Find out if your bank has an affiliate abroad: it will offer the best exchange rates and may waive ATM fees for withdrawals. Stay away from airport and hotel exchange counters, which typically have poor rates and high commission fees. Keep tabs on the current exchange rate, so you’ll know whether you are getting your money’s worth.
The U.S. Embassy in Lima has issued an official security message for American citizens warning about travel to the Cusco area of Peru, including Machu Picchu. The message, issued Thursday, says that the embassy received information that a criminal organization may be planning to kidnap American tourists in the Cusco and Machu Picchu area. The report adds, “possible targets and methods are not known and the threat is credible at least through the end of February 2013.”
The embassy is currently prohibiting personnel from visiting the area on personal travel, and is restricting official visits. Though the embassy urges non-consular U.S. citizens to “maintain a high level of vigilance and take appropriate steps to enhance your personal security” if traveling to the region, at this point the threat has not been elevated to an official Department of State travel alert or warning. (The embassy says it “remains confident of the Peruvian government’s efforts to ensure the safety of all tourists in the region.”) That, however, could change in the coming days.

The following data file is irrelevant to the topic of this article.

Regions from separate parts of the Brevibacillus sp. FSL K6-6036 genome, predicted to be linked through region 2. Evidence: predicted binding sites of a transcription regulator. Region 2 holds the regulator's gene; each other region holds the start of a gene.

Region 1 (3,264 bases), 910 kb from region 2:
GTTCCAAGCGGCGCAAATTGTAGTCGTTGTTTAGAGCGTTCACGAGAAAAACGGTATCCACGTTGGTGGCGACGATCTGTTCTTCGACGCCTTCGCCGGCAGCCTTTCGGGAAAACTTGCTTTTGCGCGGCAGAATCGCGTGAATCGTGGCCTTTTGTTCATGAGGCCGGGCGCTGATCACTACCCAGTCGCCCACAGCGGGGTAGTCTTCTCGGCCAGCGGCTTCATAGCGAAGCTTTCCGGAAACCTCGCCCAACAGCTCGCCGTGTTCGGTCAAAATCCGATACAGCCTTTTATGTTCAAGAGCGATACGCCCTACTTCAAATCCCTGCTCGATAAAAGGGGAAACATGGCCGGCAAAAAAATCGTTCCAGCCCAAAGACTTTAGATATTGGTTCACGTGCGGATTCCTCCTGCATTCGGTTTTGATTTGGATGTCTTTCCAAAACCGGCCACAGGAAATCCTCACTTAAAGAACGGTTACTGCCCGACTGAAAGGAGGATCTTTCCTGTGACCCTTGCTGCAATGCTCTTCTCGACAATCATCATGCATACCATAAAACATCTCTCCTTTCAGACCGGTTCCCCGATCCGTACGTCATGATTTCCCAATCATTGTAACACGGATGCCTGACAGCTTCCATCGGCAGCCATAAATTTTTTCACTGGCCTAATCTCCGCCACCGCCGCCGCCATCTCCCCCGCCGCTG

The disabled Carnival Triumph limped into port in Mobile, Alabama late Thursday night four days after a fire stranded it off the coast of Mexico and left it with limited power, air conditioning, and functioning toilets. Conditions aboard the ship had deteriorated, and its decidedly untriumphant return to the States was watched closely by the media. Here’s what’s being said:
CNN delivers an iReport compiling tweets and photos from Triumph passengers. Among them: shots of people sleeping in hallways and a tweet from a passenger thanking the ship’s crew for taking care of the ship.
American Airlines and US Airways announced this morning a planned merger that will create the world’s largest airline. Worth $11 billion, the combined airline will have more than 1,500 aircraft and will operate more than 6,700 daily flights to 336 destinations. Though the government still needs to review the merger plans, aviation analysts don’t foresee any major objections and predict it could be approved in just a few months. After that, it’s going to take some time before the carriers can begin joint operations; they must first undertake the herculean task of integrating staff, technology, and hardware. In the meantime, here’s what you can expect from the new airline:
What’s the name of the airline? The merged carrier will take the American Airlines name, and its stylized new logo and airplane livery. It will also operate out of the American Airlines headquarters in Fort Worth, Texas. We also expect that flight attendants for the newly-merged carrier will eventually be wearing American’s recently commissioned uniforms designed by KAUFMANFRANCO, which are scheduled to start rolling out in 2014.